Once investor funding dried up, dot-com management teams sealed their own fate by spending irresponsibly and prioritizing growth over profits. The rest is history.

Does any of this sound familiar?

Despite the striking similarities between the dot-com and tech startup eras, some people are questioning the current slowdown in VC investment.

So what happened in Q1 2016?

Well, I believe the first rays of enlightenment are starting to illuminate the landscape.  I am hopeful that this wake-up call is a return to reason.

Depending on which venture capital authority you trust, the market seems to be signaling that something is afoot. According to Thomson Reuters, Q1 2016 was the strongest quarter for VC dollars raised since 2006!

  •  U.S. venture capital (VC) firms raised $12 billion during Q1 2016
  • a 59% increase in dollar commitments over the same period in 2015

Now despite healthy coffers, VC investment in startups during the same period was mostly flat.  So why the disconnect?

Perhaps it’s due to the realization among investors, academics and journalists that Unicorn valuations and growth prospects are unreasonable.  Only time will tell.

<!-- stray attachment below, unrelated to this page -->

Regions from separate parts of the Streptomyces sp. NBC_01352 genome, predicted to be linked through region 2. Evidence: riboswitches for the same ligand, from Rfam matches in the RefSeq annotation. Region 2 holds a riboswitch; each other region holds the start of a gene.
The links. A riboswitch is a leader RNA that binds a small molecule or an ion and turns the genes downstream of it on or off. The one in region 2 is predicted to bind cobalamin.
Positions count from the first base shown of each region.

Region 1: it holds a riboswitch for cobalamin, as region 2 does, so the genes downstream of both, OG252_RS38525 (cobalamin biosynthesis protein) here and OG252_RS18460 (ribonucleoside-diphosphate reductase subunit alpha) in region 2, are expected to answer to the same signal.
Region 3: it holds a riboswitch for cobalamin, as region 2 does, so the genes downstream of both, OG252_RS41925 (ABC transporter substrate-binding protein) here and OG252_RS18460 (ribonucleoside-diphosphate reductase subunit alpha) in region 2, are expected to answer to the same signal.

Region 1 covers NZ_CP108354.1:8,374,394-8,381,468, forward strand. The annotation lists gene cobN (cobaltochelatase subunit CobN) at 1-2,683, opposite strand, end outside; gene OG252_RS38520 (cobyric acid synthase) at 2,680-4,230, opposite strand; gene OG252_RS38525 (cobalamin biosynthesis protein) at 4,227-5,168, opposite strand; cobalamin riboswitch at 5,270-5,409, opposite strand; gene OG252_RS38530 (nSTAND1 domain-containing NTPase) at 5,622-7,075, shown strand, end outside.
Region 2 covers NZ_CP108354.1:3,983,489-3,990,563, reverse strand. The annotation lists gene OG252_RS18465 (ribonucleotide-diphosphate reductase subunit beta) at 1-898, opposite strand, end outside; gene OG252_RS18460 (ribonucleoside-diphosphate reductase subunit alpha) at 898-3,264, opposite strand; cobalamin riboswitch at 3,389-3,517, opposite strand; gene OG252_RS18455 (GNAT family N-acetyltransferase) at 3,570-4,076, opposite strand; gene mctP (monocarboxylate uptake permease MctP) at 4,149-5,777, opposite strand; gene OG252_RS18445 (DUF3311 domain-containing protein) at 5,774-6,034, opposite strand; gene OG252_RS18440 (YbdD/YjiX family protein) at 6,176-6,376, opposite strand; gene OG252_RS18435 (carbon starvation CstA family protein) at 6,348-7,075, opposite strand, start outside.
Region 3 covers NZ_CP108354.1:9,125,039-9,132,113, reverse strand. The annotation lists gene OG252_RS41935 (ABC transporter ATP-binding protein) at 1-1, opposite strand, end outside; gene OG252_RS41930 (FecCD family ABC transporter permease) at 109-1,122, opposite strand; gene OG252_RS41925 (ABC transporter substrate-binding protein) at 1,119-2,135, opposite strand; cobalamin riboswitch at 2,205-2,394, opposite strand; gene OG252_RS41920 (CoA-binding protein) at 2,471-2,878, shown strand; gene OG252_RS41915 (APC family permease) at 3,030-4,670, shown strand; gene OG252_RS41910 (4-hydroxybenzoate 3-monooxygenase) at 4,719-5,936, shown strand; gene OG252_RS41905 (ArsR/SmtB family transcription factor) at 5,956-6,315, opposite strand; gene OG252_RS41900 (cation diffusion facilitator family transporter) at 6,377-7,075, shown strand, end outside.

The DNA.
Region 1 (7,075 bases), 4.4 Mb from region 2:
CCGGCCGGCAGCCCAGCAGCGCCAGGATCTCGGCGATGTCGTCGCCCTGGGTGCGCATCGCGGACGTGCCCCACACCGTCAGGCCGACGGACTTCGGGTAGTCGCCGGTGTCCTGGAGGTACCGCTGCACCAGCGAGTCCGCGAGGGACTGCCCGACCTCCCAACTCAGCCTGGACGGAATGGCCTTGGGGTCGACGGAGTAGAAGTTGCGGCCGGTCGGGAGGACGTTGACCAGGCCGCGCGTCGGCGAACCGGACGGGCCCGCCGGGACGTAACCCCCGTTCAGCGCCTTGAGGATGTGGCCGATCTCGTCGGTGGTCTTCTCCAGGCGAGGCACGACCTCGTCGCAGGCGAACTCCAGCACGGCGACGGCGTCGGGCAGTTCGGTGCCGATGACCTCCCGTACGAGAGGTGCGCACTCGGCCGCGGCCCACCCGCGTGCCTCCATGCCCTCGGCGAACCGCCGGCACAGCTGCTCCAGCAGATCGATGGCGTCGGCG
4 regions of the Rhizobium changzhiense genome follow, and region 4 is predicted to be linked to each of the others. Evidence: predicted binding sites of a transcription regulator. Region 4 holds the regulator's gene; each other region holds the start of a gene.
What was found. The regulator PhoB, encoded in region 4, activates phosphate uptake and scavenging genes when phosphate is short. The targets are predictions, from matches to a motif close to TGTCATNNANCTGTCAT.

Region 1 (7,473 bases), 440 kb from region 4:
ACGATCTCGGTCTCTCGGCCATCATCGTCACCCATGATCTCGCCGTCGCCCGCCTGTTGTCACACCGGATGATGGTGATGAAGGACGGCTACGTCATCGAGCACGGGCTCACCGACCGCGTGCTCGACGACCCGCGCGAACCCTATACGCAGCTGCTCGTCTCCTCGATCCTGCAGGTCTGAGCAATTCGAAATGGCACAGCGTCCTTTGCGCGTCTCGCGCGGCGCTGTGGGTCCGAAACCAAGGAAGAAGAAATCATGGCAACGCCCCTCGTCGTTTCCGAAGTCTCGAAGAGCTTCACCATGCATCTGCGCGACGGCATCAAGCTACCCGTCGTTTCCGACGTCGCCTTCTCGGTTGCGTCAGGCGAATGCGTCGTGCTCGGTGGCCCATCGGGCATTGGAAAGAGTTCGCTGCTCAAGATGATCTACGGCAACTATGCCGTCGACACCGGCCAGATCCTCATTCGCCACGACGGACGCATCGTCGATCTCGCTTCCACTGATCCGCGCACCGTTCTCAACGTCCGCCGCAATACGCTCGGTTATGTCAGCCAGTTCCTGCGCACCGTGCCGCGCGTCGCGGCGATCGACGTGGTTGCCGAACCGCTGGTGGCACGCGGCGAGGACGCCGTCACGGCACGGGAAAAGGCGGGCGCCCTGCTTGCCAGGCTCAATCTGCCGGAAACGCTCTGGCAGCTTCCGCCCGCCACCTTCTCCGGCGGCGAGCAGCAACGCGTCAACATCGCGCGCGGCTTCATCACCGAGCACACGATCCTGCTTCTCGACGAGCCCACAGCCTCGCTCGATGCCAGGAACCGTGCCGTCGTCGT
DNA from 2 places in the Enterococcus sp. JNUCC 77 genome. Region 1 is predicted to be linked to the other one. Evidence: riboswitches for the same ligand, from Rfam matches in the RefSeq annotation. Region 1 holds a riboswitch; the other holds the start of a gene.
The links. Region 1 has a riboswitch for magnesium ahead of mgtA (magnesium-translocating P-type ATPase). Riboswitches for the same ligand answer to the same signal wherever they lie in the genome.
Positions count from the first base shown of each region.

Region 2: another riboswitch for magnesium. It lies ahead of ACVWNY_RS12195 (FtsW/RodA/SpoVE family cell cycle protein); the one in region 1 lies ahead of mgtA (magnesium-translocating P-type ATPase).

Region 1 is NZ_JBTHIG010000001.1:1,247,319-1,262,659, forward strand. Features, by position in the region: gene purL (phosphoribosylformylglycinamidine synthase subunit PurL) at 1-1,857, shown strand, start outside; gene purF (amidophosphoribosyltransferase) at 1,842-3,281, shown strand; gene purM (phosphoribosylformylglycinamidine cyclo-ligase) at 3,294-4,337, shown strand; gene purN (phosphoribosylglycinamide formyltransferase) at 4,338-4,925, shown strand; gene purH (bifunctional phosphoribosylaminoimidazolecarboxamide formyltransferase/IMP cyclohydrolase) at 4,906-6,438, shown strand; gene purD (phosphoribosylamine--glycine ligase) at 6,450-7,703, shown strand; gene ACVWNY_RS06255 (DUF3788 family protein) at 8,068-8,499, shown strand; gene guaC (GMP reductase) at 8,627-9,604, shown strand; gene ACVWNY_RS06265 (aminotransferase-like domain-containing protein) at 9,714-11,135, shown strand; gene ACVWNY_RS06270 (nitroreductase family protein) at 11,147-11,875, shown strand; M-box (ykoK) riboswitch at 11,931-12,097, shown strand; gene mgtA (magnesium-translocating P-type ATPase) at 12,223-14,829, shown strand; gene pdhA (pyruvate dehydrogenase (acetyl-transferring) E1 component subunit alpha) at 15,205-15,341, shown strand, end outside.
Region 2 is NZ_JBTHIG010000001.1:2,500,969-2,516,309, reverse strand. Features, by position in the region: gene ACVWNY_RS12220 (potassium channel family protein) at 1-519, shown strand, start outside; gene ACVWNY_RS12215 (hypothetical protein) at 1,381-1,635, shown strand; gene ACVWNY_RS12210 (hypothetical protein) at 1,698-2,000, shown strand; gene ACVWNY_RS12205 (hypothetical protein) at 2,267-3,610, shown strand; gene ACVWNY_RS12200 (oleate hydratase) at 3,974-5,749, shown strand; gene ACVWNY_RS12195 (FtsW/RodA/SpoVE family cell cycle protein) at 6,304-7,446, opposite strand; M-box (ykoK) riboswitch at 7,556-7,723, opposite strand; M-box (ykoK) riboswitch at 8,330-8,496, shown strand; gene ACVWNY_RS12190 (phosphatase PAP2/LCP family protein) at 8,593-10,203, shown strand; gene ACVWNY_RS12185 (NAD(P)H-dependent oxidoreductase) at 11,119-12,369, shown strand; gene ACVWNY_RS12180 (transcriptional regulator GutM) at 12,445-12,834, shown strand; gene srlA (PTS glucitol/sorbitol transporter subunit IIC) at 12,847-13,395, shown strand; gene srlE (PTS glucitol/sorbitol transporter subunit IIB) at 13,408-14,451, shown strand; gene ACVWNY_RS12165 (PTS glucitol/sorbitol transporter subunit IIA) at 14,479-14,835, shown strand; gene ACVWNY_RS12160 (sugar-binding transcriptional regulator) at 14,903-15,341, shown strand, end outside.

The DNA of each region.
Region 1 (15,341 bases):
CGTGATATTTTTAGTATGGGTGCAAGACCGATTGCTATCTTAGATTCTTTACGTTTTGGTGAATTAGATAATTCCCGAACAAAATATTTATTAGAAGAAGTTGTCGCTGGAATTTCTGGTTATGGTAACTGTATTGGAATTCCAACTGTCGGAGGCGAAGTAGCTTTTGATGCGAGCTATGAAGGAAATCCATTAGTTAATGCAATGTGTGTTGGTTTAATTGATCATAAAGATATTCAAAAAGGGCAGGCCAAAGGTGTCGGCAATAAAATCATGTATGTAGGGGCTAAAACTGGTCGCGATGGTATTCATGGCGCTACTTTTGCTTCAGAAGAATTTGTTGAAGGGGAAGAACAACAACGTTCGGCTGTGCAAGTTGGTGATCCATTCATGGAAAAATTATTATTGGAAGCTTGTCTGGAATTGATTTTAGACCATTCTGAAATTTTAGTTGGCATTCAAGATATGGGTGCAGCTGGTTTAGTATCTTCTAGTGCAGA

Here’s the good news.  Unlike prior bubbles, Unicorns are still privately held, so VC firms and institutional investors will bear the brunt of falling valuations.  Yes, startups will suffer more closures, layoffs and belt-tightening, but the fallout will mostly be contained.

Reason vs. Unicorn Fantasies

The return to reason has already begun.  Since Q4 2015, we’ve seen signals of investor caution.  The decrease in the number of Unicorns, the down rounds and the well-publicized write-downs offer additional clues.  I am encouraged by my recent retail/consumer angel investor due diligence meetings, where the focus has shifted to questions around profitability, business model and sustainability.

In hindsight, it makes perfect sense that investors took a less analytical approach when evaluating pioneers like Facebook, Google or Amazon.  However, let’s not confuse ourselves, or be convinced by the founders of the tenth “me too” startup that their primary focus should be on growth, not profits.